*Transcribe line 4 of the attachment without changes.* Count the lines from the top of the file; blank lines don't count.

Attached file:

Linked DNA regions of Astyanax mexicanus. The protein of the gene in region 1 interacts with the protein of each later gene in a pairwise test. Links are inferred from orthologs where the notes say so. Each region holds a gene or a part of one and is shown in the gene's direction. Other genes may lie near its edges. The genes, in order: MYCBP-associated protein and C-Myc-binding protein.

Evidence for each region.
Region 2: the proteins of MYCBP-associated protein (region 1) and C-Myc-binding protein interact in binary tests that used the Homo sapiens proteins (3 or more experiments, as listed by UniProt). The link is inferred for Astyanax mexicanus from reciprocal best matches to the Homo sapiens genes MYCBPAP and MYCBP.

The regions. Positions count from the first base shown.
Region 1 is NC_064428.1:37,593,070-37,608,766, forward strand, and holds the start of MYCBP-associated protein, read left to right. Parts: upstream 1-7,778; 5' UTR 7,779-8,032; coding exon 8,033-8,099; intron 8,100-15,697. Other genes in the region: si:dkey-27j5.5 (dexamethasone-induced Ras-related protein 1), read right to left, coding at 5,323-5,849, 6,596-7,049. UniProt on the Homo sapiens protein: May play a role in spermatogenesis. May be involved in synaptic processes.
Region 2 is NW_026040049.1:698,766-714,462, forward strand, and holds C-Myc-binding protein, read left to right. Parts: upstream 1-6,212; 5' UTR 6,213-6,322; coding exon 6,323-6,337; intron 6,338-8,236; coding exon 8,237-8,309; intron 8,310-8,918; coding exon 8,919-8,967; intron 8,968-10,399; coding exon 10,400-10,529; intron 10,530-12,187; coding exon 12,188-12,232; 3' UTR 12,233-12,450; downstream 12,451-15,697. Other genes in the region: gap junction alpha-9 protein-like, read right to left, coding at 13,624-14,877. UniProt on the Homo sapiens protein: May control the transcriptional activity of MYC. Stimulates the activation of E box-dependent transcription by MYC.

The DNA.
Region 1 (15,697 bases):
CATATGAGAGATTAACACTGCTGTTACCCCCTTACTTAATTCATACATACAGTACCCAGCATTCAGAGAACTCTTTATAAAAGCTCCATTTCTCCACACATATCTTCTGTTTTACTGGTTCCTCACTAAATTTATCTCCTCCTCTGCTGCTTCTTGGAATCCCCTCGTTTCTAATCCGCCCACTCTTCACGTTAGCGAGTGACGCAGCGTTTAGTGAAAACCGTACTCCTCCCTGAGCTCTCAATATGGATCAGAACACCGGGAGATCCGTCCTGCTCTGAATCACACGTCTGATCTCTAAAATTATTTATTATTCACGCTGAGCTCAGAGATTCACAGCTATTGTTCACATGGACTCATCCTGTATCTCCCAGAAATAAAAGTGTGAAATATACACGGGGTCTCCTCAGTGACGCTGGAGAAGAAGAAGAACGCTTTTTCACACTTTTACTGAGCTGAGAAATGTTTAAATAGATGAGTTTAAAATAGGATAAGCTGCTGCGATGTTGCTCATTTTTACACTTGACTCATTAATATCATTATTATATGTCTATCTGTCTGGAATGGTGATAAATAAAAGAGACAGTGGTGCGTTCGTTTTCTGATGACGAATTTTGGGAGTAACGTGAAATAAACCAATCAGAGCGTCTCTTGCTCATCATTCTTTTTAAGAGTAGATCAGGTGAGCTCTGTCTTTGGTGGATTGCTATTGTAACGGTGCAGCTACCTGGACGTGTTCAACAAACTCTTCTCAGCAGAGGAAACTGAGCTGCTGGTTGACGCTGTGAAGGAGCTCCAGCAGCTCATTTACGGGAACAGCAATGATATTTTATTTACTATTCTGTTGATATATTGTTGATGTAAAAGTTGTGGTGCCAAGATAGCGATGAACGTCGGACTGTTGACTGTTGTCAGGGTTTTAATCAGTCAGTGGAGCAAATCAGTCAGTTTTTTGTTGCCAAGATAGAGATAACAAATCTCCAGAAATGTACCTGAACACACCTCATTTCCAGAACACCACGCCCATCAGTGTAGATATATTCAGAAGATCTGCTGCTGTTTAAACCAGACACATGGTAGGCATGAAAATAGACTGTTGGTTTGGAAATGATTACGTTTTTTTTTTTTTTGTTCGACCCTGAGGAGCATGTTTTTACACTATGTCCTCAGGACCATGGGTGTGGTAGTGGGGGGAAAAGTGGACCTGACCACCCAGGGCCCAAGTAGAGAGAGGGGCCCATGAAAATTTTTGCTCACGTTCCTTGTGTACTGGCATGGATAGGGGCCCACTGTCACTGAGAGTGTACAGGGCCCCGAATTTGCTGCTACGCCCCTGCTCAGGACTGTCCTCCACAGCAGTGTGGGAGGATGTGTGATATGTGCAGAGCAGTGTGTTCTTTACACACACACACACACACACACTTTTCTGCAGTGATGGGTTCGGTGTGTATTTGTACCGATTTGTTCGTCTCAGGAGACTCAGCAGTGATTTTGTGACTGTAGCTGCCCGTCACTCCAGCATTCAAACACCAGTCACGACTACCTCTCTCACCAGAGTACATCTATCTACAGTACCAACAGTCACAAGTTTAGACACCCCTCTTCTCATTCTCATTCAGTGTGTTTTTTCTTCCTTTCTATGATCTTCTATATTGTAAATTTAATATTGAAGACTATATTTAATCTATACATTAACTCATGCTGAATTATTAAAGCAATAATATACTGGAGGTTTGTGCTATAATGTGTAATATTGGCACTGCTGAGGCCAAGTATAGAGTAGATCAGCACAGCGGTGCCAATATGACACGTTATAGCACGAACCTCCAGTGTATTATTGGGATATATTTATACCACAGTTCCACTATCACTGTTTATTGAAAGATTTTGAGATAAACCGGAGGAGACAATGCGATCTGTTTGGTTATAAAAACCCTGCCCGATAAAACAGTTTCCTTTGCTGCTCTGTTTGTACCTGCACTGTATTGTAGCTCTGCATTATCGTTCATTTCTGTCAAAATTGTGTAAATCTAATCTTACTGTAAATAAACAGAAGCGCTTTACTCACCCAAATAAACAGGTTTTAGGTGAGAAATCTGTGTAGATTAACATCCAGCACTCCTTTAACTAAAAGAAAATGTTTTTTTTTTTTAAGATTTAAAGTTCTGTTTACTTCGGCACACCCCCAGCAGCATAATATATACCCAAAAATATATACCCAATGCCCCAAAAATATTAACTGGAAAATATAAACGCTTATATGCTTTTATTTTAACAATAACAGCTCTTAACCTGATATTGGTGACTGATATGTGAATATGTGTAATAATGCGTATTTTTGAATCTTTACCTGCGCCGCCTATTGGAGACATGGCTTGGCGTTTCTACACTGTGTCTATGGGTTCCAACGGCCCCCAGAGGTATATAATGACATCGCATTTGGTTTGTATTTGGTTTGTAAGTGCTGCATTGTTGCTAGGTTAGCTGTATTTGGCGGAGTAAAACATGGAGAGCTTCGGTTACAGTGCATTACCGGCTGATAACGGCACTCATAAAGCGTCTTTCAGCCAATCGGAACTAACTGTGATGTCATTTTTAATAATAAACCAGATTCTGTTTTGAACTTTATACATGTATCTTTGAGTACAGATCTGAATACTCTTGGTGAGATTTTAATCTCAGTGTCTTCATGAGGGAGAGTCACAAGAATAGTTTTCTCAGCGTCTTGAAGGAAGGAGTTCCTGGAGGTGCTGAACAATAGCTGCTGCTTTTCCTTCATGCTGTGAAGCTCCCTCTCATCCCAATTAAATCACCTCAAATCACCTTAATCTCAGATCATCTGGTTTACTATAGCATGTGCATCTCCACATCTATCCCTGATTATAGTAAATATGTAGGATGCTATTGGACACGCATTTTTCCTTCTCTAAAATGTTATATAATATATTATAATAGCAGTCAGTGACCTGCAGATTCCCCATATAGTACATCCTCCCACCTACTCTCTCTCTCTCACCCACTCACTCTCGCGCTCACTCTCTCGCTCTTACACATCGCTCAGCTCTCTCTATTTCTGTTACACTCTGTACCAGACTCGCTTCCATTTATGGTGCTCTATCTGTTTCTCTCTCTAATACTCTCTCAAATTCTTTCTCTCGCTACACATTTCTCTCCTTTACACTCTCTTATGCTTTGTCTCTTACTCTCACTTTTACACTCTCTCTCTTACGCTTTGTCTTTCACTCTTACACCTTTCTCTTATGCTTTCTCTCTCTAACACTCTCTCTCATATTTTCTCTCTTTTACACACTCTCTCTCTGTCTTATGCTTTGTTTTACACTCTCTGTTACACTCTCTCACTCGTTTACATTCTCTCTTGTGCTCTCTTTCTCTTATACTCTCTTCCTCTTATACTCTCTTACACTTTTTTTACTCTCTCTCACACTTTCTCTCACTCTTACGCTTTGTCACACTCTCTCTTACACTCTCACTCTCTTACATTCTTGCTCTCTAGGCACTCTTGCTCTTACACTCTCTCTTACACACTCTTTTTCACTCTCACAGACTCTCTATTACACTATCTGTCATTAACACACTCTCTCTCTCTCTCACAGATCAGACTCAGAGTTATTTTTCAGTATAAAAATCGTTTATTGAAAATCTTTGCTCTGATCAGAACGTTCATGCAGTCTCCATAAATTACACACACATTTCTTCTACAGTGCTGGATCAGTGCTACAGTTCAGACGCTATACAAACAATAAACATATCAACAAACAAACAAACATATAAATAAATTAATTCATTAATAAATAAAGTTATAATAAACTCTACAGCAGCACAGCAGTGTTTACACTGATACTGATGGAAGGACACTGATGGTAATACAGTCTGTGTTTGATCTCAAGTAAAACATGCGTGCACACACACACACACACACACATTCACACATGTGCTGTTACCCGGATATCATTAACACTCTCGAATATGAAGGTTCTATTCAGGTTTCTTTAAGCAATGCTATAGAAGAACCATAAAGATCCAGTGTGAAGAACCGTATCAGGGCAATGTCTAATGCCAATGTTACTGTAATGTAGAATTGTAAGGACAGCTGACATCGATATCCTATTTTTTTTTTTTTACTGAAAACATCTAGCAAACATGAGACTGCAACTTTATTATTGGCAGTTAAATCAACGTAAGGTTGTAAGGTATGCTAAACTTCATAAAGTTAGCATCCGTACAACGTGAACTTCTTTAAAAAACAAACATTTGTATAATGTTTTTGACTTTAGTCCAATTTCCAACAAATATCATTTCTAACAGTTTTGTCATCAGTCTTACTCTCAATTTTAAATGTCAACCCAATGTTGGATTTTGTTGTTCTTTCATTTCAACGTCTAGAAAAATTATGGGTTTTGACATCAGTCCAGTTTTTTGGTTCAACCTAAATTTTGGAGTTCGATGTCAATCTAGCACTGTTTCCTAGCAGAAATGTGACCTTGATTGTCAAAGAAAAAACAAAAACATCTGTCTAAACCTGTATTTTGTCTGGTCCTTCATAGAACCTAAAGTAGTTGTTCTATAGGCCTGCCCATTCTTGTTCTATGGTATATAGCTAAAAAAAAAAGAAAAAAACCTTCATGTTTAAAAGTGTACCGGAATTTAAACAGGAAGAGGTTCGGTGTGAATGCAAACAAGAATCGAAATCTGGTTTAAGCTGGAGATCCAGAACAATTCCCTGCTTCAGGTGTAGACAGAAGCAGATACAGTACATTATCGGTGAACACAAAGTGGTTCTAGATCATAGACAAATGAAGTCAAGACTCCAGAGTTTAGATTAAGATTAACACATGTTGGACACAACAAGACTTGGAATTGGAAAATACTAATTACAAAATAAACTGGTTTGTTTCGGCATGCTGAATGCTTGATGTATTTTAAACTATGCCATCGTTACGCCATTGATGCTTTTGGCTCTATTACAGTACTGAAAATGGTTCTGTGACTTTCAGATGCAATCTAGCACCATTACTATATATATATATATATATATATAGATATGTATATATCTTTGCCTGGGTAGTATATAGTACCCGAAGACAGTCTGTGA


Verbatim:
The regions. Positions count from the first base shown.